Hard work forces cleaners to walk 15km everyday

March 29, 2012
Image: United Voice, community.rightsatwork.com.au

“I used to go fishing. I used to go to community meetings. I stopped doing that. I am tired because most of the time I am doing overtime.” Gamal Babiker, Cleaner.

Cleaners working for contracting giant Spotless walked from Chadstone to Melbourne’s CBD on March 26 to highlight the brutal workloads that force them to walk the same huge distances in their jobs every single day.

The Walk For The Cleaners kicked off at Chadstone shopping centre where cleaners and community supporters marched more than 16 kilometres to Parliament House in the city. To further highlight the difficulties of the job, cleaners carried brooms and pushed heavy cleaning trollies.

Cleaners walk an average of nearly 15 kilometres over an eight-hour working day, although many walk as much as 20 kilometres – at least 84 times the length of the MCG.

Jess Walsh, state secretary of cleaners' union United Voice, said: “Spotless has cut hours and staffing levels back to the bone, and so now cleaners find themselves having to race huge distances every day just to get their job done, which they do for as little as $16.57 an hour — or a little over $600 a week.

“This industry is in crisis and cleaners’ workloads have become a burden that’s become so impossible to bear that they can no longer even do their jobs properly.”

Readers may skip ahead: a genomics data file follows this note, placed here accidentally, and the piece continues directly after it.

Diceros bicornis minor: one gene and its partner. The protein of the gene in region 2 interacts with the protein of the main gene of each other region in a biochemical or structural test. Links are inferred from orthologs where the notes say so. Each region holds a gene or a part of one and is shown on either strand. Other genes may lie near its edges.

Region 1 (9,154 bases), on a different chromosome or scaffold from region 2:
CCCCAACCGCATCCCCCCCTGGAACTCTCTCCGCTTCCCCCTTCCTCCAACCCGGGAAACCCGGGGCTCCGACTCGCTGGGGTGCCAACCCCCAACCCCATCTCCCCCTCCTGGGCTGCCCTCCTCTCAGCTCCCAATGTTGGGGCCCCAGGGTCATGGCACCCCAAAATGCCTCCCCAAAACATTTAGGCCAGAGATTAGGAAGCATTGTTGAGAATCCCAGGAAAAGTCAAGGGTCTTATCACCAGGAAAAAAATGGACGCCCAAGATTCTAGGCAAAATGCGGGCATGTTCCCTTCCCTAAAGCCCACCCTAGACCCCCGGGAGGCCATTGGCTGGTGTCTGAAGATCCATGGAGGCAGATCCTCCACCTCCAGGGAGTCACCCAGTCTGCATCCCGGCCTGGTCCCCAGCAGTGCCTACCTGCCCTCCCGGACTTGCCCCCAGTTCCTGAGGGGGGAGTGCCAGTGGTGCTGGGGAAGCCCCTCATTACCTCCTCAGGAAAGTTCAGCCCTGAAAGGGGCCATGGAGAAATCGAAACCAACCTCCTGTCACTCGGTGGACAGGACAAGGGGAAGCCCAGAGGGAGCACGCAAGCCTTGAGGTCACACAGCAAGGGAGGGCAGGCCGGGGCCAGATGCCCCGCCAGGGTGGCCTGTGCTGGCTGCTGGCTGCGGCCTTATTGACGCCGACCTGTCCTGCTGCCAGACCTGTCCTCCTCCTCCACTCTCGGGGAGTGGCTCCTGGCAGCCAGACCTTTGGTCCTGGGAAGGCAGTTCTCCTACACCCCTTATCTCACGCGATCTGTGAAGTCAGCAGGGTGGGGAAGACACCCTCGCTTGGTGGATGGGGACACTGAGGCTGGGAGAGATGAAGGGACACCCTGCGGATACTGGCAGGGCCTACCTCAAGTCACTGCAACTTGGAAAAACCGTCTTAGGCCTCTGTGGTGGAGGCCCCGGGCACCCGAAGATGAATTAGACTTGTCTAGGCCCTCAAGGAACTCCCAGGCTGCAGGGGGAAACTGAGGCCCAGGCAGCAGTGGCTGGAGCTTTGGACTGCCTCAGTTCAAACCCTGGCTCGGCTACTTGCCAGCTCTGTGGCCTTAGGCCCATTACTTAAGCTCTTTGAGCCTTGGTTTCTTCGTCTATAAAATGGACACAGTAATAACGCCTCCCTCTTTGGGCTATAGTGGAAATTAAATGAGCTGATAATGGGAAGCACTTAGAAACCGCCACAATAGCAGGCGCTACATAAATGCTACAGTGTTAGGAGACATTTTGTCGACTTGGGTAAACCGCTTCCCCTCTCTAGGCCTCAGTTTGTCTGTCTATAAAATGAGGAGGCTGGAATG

A report by the Uniting Church, “Cutting Corners”, found that contractors like Spotless are continually driving down the value of cleaning contracts to try to undercut rivals and win new business.

The report found that cleaners in retail shopping centres in Victoria are bearing the brunt of competition between retail property owners, property tenants and cleaning companies.

Shopping centre owners and managers and contract cleaning companies cut corners with their cleaning budgets. Owners of Victoria's retail centres include the Commonwealth Bank (16%) Centro Properties Group (16%) and Myer (14%).

Shopping centre cleaning has been restructured through privatisation and contracting processes. The result is continual cutting of cleaners’ pay and the erosion of working conditions.

Excessive workloads are contributing to a spate of injuries, heart disease, depression and mental breakdowns. A survey of shopping centre cleaners working for Spotless found that 56% of those surveyed suffer stress from extreme workloads.

Cleaners are also dangerously close to the poverty line. Eighty percent of those surveyed said they could not support a family on their wages. More than half said they were forced to cut back on groceries and nearly three quarters were struggling to pay bills and debts.

Walsh said cleaners “have repeatedly asked Spotless to sit down and discuss safe workloads and fair wages, but Spotless refuses to even talk with them. That’s why they are embarking on this march – to draw attention to their brutal workloads and poverty pay.”

The goal of the march was to get Spotless to sign on to Clean Start: Fair Deal For Cleaners.

[For more information and to support the campaign, visit the Clean Start website.]

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